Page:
FYI: This Blog is Not About bin Laden

When the news broke on Sunday about the death of Osama bin Laden (after pulling myself out of the black hole that is Twitter in the midst of major world news), I knew it had to be the topic of my blog this week. This event was more than historical, and there was so much to be said. Yet, as morning came, and the videos continued to roll on the television of the Team America-esque partying going on across the country, I wanted to run as far away from this topic as possible. I didn't want to be associated with those who were so gleefully dancing on the grave of the dead, no matter how evil the man might have been. There was just no way those people and I could possibly be from the same country. I wanted to hide out, write a post about something simple and happy, and go on with my week. I convinced myself that the media was already too saturated with stories about bin Laden, and thus there was just no need for me to add to the noise. On this site alone, Michael J. Jordan, Ed Hancox, and Caty Gordon all wrote insightful pieces on the events of the week. I had to be off the hook.

Yet, as I sat down to write a post about something light-hearted and unrelated to terrorism, I was unable to move past it. This triumph, military action, unlawful assassination, whatever you choose to call it and however you feel about it, will undeniably become a defining moment in America's history. This is the moment in which we finally found the man who brought fear to an entire nation for over a decade. While we have surely not brought an end to terrorism, we have eliminated its spokesperson.

Such a powerful event has evoked powerful and varied emotions among Americans; some we can all relate to and others many of us struggle to understand. In the aftermath, we find a country that doesn't seem to recognize itself. Are we a country that celebrates the death of our enemy, or are we a country that humbly acknowledges his potentially necessary demise? Are we Team America, or are we a country that rises above such celebration? It was in the thundering dissonance of our American character this week that I came to realize... 

…we’ve changed…

It’s as if on that day, on September 11, 2001, we all collectively left the known and familiar America. The carefree, safe home we had come to know and love was gone. In its place emerged a sense of fear, and honestly, a big spoonful of reality. America was no longer the safe haven away from the violence known to the rest of the world. All of a sudden, we understood our vulnerability in a very real and painful way. The term “national security” became something that mattered to those outside of Washington and the military. In one moment, Americans went from blissful ignorance to a firsthand understanding of the frightening nature of terrorism.

On Sunday, as President Obama announced the death of bin Laden, it’s as if we all collectively returned to September 10, 2001. Some of us were exuberant to be home, partying in the streets; others arrived with a sense of confusion, unable to recognize this place which had once been so familiar. What has emerged this week, among the dissonance, is a sense that we are being launched into a new era. As we move toward this new era, there exists a definite need to reflect on just how much this last decade has changed us as a country.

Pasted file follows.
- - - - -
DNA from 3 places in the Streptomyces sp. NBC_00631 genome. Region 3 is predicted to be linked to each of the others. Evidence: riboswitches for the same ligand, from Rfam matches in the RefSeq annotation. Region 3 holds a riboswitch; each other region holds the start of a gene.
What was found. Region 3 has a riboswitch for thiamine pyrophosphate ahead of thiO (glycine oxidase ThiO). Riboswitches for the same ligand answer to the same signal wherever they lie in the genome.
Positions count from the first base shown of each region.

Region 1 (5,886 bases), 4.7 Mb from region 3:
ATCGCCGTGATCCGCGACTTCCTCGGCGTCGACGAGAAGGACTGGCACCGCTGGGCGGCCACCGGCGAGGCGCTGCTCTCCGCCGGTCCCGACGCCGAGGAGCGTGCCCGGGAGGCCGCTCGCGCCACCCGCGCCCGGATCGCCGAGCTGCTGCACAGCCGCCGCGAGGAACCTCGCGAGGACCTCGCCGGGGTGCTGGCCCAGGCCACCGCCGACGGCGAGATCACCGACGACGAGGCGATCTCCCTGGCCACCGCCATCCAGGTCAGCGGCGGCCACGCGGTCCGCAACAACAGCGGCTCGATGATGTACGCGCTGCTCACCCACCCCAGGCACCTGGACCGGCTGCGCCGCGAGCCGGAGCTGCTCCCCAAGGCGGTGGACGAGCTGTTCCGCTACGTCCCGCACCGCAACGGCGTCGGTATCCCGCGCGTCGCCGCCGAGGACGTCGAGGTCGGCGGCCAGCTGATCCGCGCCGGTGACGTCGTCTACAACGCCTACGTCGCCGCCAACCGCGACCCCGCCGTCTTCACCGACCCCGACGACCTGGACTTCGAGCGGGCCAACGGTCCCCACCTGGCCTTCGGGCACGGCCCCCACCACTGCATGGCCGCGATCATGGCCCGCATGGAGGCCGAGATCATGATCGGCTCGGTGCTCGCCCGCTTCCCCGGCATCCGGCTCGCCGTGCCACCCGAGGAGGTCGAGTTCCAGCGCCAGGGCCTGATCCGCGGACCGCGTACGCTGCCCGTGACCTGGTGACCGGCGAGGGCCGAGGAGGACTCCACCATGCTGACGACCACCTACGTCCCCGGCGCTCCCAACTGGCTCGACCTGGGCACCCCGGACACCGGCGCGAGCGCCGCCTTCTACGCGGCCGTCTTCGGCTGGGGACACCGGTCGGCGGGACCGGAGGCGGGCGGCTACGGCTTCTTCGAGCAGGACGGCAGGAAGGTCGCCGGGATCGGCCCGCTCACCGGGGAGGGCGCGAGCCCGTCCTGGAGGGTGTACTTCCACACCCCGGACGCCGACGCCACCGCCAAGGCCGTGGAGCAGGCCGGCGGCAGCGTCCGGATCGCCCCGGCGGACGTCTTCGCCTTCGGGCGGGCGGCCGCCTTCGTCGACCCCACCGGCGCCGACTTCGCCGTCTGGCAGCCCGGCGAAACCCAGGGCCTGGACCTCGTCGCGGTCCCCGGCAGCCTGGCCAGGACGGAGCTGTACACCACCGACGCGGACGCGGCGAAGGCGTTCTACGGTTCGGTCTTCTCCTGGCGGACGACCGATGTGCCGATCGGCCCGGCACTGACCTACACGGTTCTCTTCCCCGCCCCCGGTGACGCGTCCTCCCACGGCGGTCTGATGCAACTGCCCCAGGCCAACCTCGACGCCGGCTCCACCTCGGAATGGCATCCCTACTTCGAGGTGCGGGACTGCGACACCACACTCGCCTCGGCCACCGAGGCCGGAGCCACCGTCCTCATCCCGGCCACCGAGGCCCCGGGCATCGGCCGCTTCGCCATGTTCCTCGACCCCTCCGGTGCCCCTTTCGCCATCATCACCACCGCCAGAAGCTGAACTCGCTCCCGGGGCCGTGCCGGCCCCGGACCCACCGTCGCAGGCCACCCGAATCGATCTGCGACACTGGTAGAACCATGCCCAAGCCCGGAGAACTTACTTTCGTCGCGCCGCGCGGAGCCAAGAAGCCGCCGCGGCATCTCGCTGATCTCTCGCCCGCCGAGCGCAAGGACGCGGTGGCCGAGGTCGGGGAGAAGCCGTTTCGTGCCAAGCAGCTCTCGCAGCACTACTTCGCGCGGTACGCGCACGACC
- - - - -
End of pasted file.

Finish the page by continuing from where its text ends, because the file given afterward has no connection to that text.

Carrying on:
It has long been a joke within my group of friends when someone does something out of character to simply look at them and state: “You’ve changed.” It is, of course, said in a mocking tone and is generally just our way of poking fun at each other. Yet, it also allows us to acknowledge that we as people change and evolve. We can do things which seem out of character to those who know us best, but are merely illustrations of the reality of the human condition. Humans and societies are never stagnant. They are always changing, whether we realize it or not.

Nelson Mandela famously said: “There is nothing like returning to a place that remains unchanged to find the ways in which you yourself have altered.”

While America (the country) is not exactly the same as it was in 2001, America (the people) is, for some, unrecognizable. We have come back home to find that this decade with its "war on terror" has created a new and arguably different America. There are hints of our past self, but they are hidden in the confusion of change. The task before us now is to rediscover who exactly America is, and who it is we want to become. 

My hope is that this will be a discussion that comes to the forefront among our communities and in the media. There is so much talk in our society of the importance of discovering who you are as an individual. Yet, I think this week makes a strong argument for the need to place the same focus on discovering who we are collectively.  

So, the question remains: who is America?

American, Osama bin Laden, Terrorism

Corrie Hulse

Corrie is The Mantle's Managing Editor. You can email her at corrie [at] themantle.net.

Formerly The Mantle's International Affairs Editor, Corrie specializes in matters of civilian protection and human security - specifically the Responsibility to Protect - her writing tackles the complicated intersection of politics and humanity.

Follow her on Twitter @corrie_hulse